The final section is detailed captions on the color plates found in the middle of the book.
in Conclusion
I enjoyed this book as I took it own its own merits and didn’t try to compare it to other books that were written as in depth technical reference books.

So if you are looking for a book with a lot of photo’s and information for building a model of this tank, then this is not the book for you, and you will be disappointed.If however, you are looking for a book that gives you a nice overview of the Panzer IV, and are wanting to learn about its history and how it was used and where, then this book would be useful as a starting point.

Panzerkampwagen IV Medium Tank By Bryan Perrett, Illustrated by David E. Smith and Jim Laurier
Osprey Publishing
New Vanguard series
Price $14.95
7.25 x 9.75 inches
48 pages
29 B&W captioned photos
12 Color plates
1 cut away diagram.

1. Development History
2. Special-Purpose Vehicles
3. Pzkpfw IV Described
4. Organization and Tactics
5. The Early Campaigns 1939-1942
6. The East 1942-1945
7. North Africa 1942-1943
8. North-West Europe
9. Postscript
10. The Plates
A good reference book for an overview of the Panzer IV, but not so good from a modellers' point of view.
Percentage Rating
  Scale: Other
  Mfg. ID: 1855328437
  Suggested Retail: $15.95
  Related Link: Osprey
  PUBLISHED: Jul 15, 2006

About Delbert (Delbert)

I'm 47. I've been model building since Dec 2001 and I build everything from wingy things to ground hugger's. esp WWII era. also built a car or two. Some people think my stuff isn't too bad.

Copyright ©2019 text by Delbert [ DELBERT ]. Images also by copyright holder unless otherwise noted. Opinions expressed are those of the author(s) and not necessarily those of AeroScale. All rights reserved.


Im glad to read this review, because I have the older Vanguard (18)version of the book, and apart from the cut-away drawing on the front cover, there doesn´t appear to be much difference. I compared my book to the sample pages shown in the review, and everything is the same except the layout. In the newer version, the photographs have the narrative text to their side, reducing the size of the photographs. The older book has them below, therefore the images appear to be much larger. Text and contents-order appear to be identical. The newer book appears to have an "layed-out order" and list of contents, but reduces the photograph size to accomodate this. I would agree with Delberts review. Probably not 100% geared towards the modeller, but still useful. I picked up the older book from E-bay for a few pounds. With the amount of details on some of the new PIV kits, it could still be very helpful though, with parts placement and markings!. Another book I have, and would be a much superior book, and definately better for modellers, is Tanks in Detail 1 - PzKpfwIV Ausf A to J, by Jonathon Forty. Some excellent detail photographs, and a helpful explanation of the changes between each ausf. It also contains line drawings, modern coloured photographs of preserved vehicles and 4 pages of tactical and division signs.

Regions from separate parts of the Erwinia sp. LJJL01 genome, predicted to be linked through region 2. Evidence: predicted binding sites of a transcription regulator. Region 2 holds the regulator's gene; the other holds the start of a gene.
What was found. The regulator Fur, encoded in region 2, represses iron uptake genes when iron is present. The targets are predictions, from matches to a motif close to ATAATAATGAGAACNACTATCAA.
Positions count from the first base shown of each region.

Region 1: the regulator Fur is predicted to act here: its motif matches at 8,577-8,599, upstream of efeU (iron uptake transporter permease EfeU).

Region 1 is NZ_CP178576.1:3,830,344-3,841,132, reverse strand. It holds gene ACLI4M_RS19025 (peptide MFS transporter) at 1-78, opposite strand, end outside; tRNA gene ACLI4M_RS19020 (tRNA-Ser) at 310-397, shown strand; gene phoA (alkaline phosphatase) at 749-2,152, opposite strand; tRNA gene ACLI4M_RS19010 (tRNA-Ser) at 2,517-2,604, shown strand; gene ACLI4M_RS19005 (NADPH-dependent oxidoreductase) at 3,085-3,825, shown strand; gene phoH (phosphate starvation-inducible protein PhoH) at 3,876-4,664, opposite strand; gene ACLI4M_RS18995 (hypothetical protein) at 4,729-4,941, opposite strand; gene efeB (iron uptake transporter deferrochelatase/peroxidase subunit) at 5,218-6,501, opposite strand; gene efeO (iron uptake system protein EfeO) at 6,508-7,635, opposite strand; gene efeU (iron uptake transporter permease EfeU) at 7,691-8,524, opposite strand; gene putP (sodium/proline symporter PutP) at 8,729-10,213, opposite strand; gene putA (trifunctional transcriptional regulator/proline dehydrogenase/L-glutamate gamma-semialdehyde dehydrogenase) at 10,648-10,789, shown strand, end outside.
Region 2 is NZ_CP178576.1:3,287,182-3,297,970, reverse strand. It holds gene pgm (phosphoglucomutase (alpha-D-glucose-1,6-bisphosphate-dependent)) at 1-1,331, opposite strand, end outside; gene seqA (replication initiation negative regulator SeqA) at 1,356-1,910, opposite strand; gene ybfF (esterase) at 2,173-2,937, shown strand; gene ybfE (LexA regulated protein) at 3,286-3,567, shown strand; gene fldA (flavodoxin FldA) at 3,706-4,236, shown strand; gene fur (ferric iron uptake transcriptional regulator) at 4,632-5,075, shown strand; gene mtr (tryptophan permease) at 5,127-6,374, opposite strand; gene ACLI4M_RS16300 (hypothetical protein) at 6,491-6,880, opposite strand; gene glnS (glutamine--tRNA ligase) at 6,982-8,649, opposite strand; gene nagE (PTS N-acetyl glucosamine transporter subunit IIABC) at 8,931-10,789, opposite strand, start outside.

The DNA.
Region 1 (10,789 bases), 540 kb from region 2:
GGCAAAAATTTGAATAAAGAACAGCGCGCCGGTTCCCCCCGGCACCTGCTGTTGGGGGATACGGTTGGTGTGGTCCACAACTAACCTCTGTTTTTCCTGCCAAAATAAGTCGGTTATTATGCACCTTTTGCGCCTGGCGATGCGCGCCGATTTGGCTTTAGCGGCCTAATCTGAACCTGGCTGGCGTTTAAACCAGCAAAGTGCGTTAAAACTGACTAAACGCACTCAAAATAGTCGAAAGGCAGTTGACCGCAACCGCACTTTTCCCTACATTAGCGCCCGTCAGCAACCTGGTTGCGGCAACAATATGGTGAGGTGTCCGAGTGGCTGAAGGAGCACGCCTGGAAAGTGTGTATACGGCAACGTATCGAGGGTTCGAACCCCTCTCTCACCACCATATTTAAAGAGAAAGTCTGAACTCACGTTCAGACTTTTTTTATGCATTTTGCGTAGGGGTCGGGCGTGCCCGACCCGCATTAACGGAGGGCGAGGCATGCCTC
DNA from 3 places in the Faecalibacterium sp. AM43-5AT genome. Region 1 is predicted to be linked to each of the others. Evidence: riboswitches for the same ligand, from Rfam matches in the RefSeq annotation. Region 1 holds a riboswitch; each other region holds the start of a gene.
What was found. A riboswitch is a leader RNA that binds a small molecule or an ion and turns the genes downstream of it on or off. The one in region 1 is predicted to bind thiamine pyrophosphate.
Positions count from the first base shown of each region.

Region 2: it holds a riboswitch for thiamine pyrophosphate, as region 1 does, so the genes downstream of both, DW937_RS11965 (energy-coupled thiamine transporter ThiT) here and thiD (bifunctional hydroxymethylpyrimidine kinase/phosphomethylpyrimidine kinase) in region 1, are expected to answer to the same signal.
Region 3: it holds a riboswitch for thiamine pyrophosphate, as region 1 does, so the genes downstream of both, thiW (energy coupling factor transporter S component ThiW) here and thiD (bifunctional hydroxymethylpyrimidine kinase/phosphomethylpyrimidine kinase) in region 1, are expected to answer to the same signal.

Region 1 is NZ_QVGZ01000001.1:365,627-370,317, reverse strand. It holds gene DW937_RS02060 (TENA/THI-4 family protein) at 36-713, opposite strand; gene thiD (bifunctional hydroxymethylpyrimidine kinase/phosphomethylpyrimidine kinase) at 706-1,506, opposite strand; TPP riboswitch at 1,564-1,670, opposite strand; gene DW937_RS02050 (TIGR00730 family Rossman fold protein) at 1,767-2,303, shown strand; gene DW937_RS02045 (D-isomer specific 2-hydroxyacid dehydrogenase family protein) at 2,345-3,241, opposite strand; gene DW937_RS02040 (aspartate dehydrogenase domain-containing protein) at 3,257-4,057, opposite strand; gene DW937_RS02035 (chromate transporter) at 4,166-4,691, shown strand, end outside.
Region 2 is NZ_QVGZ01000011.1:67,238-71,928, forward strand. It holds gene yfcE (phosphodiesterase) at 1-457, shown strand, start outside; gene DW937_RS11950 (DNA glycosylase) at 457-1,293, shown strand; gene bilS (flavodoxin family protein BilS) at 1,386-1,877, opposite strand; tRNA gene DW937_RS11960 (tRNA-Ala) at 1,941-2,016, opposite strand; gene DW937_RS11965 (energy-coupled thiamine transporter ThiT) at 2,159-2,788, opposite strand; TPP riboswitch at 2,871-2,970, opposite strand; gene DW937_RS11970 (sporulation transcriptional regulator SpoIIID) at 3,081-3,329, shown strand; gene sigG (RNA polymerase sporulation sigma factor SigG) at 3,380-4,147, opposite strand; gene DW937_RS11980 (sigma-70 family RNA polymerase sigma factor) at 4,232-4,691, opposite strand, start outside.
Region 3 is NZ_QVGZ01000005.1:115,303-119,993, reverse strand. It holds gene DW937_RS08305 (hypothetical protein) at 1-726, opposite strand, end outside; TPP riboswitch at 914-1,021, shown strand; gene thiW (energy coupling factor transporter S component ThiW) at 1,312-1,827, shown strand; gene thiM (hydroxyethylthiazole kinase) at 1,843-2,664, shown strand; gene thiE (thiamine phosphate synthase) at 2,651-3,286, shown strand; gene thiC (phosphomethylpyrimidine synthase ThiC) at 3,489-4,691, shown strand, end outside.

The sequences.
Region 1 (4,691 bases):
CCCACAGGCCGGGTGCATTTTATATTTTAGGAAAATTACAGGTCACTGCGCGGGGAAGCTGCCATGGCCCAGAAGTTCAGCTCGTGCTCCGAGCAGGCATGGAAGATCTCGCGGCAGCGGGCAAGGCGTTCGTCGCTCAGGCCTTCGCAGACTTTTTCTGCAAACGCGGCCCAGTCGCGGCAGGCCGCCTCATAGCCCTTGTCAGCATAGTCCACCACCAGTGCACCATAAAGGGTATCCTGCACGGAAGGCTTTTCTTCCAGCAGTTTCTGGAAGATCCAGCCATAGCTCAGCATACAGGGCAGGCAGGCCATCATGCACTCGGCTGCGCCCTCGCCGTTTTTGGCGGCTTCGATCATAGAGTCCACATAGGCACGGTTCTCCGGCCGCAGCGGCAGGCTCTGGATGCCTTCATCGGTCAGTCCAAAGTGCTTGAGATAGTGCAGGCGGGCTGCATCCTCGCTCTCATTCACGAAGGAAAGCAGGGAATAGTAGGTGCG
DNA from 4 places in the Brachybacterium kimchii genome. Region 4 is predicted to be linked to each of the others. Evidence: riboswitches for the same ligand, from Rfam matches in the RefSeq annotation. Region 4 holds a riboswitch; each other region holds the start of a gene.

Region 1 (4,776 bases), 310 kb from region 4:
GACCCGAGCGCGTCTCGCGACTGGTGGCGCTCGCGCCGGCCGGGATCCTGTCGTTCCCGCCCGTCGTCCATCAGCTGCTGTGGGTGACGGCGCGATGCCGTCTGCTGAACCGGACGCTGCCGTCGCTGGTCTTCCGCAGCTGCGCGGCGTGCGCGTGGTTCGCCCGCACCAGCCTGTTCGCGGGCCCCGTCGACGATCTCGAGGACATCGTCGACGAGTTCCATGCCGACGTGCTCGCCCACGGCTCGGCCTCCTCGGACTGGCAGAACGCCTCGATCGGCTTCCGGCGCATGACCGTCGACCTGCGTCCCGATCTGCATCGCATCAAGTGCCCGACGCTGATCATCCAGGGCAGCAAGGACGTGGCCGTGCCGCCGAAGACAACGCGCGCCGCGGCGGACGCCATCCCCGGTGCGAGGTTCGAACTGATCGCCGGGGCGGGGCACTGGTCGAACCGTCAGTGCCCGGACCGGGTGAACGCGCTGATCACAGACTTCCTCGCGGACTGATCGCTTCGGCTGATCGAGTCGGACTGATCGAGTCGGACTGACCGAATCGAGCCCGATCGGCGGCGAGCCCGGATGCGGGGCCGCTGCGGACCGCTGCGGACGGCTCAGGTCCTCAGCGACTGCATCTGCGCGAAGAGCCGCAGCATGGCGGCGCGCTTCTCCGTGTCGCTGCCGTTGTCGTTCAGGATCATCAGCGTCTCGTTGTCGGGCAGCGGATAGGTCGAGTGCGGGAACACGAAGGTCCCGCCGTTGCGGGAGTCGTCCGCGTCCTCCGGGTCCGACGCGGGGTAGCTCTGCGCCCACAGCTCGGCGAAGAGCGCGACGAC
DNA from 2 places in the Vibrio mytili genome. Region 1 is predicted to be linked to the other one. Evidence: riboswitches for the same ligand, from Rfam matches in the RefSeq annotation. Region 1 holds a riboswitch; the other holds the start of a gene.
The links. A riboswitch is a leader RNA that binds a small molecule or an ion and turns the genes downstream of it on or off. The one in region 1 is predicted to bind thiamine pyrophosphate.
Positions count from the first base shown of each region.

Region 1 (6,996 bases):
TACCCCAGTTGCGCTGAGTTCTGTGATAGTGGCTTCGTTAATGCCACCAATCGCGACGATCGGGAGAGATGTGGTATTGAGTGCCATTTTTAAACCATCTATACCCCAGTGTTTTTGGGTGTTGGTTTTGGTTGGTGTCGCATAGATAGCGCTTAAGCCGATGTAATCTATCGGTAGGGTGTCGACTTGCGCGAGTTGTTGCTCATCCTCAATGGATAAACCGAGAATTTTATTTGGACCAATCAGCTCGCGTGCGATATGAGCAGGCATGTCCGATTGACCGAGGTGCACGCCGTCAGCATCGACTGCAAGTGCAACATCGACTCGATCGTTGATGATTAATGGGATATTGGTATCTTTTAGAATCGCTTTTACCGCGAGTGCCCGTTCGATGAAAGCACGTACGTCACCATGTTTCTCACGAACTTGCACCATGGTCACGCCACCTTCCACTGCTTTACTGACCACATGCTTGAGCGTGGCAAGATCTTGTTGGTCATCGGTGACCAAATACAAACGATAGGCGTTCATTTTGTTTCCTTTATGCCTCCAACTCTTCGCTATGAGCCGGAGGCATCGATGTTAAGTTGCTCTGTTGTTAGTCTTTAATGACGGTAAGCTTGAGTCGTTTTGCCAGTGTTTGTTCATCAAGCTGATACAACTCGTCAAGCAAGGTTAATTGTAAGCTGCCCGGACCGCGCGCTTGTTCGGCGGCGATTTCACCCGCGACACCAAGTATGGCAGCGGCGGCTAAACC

JUL 14, 2006 - 07:47 PM
Good review Delbert, and a fair rating. I second Franks choice of 'Tanks in Detail', I have that one (as it is, that's my first reference on the Pzr IV I ever bought..) and it's an excellent introduction to the Pzr IV, both for the enthusiast and modeler alike. One of the modelers Bibles must be 'Achtung Panzer' it's just such a pity the text is in Japanese... come on, somebody translate the series.. I spotted two things, the text in one of the photo's with the review mentions 'casually' that the mounting of dozerblades was not unknown... so it may be, but I've not heard about that before, nor have I seen pictures of Pzr IV's with a dozerblade.. And the caption with the drawing of the Panzer in Snow camouflage states it's a Panzer IV Ausf J in North Russia, in early 1944. Must be an early prototype, as the Ausf. J was not produced untill June 1944... Cheers Henk
JUL 15, 2006 - 08:15 AM